To White Supremacists, Jews Are Responsible for All Ills

Aug. 12 2022

Five years ago today, in Charlottesville, Virginia, a group of far-right fanatics chanting “Jews will not replace us” faced off against a group of counter-protestors chanting “Black lives matter.” The irony that the latter slogan has been adopted by a movement that believes that Jews—uniquely among all the world’s peoples—have no right to sovereignty in their native land was of course lost on those present. As for the first slogan, it did not indicate that the participants in the “Unite the Right” rally were worried that their place in society would be taken by Jews, but instead that Jews would nefariously “replace” white Americans with Hispanics and other non-white immigrants. In race-focused America, this particular combination of anti-Semitism and racism is often misunderstood. James Loeffler, drawing on evidence presented at the civil trial of some of the leaders of the Charlottesville march, adds some clarity:

The Charlottesville defendants were charged with civil conspiracy to commit racially motivated violence against the victims. Their defense strategy consisted of a repeated insistence that they were the true victims, the actual minority pursuing historical justice. They had come to town only to defend a Confederate statue, exercise their First Amendment rights, and confront the totalitarian Left. Any resulting violence was self-defense. The rise of non-white America, through mass migration, Democratic voting machinations, and Communist plots, genuinely imperiled their future.

Given this color-based binary, white Jews might seem irrelevant as a threat. Yet precisely because of their pseudo-whiteness, in supremacists’ telling, Jews constitute racial imposters, who have taken over American society. The proper transformation of American society would restore the demographic and political hierarchy and remove the “Zionist Occupied Government.” Barring that, though, violence was inevitable.

So, why did the Charlottesville marauders skip the town’s synagogue (the community was no less traumatized) to focus on pitched street fighting with Black Lives Matter and Antifa activists? The answer lies in the second dimension of replacement theory. Our enemy, said defendant, Michael Hill of the League of the South, is the “Jew-directed Communist horde” that threatens to destroy the white race.

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Read more at Newsweek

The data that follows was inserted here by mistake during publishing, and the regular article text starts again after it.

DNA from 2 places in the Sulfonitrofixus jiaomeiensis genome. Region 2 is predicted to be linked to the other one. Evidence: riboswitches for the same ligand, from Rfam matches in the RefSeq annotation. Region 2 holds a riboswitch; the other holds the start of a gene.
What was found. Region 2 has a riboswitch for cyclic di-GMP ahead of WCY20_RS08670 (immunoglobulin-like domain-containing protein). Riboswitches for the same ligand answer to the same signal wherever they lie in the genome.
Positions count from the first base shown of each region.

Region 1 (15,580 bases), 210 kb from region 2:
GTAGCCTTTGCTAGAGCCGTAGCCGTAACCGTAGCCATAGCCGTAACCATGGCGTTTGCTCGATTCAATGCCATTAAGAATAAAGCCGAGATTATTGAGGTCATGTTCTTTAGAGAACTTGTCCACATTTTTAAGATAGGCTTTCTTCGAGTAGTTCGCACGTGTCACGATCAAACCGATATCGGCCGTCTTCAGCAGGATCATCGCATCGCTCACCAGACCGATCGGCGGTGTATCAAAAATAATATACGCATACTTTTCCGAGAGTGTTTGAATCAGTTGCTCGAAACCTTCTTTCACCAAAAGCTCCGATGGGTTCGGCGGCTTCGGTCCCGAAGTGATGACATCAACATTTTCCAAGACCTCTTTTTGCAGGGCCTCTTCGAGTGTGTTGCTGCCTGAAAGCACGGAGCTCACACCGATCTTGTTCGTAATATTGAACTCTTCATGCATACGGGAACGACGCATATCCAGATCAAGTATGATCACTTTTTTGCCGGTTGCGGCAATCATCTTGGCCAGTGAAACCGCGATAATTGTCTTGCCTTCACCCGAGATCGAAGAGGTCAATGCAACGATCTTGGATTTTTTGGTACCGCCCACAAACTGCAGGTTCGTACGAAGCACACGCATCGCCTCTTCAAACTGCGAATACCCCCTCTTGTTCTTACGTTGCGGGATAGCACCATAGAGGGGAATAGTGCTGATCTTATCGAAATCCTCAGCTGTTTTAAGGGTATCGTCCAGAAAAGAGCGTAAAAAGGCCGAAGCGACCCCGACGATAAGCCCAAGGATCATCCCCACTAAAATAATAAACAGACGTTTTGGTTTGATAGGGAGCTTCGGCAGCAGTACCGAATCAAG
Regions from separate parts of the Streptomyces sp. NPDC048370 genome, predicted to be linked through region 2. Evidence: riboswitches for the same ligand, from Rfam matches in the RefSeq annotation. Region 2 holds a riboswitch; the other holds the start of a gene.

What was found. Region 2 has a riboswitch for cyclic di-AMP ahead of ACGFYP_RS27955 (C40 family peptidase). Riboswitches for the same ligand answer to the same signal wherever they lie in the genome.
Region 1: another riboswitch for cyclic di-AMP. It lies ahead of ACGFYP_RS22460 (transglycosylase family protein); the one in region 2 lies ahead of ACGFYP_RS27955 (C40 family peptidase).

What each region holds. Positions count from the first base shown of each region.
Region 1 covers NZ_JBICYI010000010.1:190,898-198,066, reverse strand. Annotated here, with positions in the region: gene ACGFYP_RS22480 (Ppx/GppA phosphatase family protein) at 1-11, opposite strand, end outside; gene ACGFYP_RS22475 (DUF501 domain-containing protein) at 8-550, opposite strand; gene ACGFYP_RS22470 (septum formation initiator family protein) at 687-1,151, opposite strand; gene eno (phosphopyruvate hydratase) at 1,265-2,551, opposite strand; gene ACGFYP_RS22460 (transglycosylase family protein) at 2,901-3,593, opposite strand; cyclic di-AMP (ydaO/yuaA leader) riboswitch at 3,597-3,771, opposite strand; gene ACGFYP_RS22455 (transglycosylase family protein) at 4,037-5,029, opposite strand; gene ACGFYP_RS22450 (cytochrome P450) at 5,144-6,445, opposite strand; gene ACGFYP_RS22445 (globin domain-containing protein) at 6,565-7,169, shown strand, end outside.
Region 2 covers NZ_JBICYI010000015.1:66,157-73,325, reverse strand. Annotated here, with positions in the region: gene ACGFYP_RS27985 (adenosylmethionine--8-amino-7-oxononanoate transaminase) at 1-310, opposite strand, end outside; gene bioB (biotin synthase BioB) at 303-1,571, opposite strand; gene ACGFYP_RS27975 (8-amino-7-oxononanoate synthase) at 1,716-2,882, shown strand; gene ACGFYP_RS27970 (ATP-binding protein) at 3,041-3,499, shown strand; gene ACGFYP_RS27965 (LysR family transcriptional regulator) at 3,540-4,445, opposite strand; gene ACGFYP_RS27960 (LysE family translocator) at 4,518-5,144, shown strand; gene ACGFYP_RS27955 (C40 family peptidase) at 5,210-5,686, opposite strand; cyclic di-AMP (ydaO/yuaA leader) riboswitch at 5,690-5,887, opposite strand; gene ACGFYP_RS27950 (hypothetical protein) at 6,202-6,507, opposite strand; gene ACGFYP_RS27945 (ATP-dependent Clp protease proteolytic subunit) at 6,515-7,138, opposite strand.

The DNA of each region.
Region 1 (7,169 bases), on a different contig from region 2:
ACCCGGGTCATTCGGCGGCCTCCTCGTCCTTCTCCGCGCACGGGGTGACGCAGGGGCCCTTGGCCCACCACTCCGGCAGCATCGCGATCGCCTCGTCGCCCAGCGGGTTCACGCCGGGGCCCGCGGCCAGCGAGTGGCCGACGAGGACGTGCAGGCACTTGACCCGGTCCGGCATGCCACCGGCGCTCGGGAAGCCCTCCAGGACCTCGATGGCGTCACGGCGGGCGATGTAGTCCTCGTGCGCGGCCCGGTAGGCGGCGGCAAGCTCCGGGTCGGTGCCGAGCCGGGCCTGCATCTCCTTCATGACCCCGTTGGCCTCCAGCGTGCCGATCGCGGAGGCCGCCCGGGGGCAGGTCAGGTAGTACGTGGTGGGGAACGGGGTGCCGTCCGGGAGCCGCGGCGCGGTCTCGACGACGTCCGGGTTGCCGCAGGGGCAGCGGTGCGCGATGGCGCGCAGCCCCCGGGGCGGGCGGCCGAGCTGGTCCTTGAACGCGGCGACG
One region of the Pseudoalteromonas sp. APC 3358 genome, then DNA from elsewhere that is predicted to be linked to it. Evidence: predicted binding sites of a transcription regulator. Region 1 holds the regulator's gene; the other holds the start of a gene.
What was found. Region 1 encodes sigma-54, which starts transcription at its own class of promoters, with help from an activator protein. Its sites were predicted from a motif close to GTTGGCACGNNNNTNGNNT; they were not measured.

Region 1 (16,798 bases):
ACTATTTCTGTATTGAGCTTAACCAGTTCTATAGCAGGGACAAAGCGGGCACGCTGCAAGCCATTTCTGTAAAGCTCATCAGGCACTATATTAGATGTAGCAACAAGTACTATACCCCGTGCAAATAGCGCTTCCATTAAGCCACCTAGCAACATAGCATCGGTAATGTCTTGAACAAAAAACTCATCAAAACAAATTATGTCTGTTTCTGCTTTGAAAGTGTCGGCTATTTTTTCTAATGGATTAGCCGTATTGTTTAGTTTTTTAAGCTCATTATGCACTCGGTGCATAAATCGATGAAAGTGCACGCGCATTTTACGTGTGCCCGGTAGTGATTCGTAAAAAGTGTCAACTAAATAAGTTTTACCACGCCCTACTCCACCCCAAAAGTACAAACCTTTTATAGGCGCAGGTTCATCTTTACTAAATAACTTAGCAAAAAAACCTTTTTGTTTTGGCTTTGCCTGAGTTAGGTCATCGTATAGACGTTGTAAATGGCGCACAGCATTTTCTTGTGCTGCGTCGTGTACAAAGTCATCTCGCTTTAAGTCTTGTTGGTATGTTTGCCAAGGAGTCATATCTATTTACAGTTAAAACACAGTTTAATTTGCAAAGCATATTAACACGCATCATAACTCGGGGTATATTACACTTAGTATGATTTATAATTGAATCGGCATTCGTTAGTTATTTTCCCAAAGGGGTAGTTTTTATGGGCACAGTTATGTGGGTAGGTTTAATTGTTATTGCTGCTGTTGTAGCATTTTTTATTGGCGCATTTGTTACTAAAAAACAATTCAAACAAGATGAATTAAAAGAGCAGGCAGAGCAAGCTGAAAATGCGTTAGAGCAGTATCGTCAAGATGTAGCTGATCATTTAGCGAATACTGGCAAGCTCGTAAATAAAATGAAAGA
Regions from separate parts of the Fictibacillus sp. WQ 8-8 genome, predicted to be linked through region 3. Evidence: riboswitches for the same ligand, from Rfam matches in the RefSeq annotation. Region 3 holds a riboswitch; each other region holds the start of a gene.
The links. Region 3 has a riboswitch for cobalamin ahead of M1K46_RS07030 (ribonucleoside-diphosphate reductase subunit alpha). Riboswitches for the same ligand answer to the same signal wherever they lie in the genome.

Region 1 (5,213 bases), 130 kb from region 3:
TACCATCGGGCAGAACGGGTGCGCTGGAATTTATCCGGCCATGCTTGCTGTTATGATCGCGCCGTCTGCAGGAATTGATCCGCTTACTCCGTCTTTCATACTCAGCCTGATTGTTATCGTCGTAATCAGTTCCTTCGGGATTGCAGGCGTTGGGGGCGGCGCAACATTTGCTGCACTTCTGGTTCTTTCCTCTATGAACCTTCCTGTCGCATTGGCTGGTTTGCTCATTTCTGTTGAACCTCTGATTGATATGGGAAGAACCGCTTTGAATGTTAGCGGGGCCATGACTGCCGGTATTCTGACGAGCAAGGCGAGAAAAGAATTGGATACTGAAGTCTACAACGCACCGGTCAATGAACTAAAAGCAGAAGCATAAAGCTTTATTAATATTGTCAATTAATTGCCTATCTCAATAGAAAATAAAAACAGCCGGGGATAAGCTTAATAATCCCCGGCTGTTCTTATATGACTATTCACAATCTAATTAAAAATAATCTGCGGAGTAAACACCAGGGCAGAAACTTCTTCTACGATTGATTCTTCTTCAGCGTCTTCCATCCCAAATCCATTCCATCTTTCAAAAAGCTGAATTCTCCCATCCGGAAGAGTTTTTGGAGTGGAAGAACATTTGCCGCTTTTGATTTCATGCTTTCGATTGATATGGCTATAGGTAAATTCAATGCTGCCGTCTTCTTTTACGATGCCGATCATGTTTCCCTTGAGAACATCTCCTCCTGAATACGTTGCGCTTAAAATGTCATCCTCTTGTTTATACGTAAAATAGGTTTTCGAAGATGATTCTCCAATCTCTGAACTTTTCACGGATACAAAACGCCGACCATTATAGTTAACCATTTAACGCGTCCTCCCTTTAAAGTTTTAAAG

More about: Anti-Semitism, Immigration, Racism, U.S. Foreign policy, white supremacy

How the Death of Mahsa Amini Changed Iran—and Its Western Apologists

Sept. 28 2022

On September 16, a twenty-two-year-old named Mahsa Amini was arrested by the Iranian morality police for improperly wearing a hijab. Her death in custody three days later, evidently after being severely beaten, sparked waves of intense protests throughout the country. Since then, the Iranian authorities have killed dozens more in trying to quell the unrest. Nervana Mahmoud comments on how Amini’s death has been felt inside and outside of the Islamic Republic:

[I]n Western countries, the glamorizing of the hijab has been going on for decades. Even Playboy magazine published an article about the first “hijabi” news anchor in American TV history. Meanwhile, questioning the hijab’s authenticity and enforcement has been framed as “Islamophobia.” . . . But the death of Mahsa Amini has changed everything.

Commentators who downplayed the impact of enforced hijab have changed their tune. [Last week], CNN’s Christiane Amanpour declined an interview with the Iranian president Ebrahim Raisi, and the Biden administration imposed sanctions on Iran’s notorious morality police and senior officials for the violence carried out against protesters and for the death of Mahsa Amini.

The visual impact of the scenes in Iran has extended to the Arab world too. Arabic media outlets have felt the winds of change. The death of Mahsa Amini and the resulting protests in Iran are now top headlines, with Arab audiences watching daily as Iranian women from all age groups remove their hijabs and challenge the regime policy.

Iranian women are making history. They are teaching the world—including the Muslim world—about the glaring difference between opting to wear the hijab and being forced to wear it, whether by law or due to social pressure and mental bullying. Finally, non-hijabi women are not afraid to defy, proudly, their Islamist oppressors.

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Read more at Nervana

More about: Arab World, Iran, Women in Islam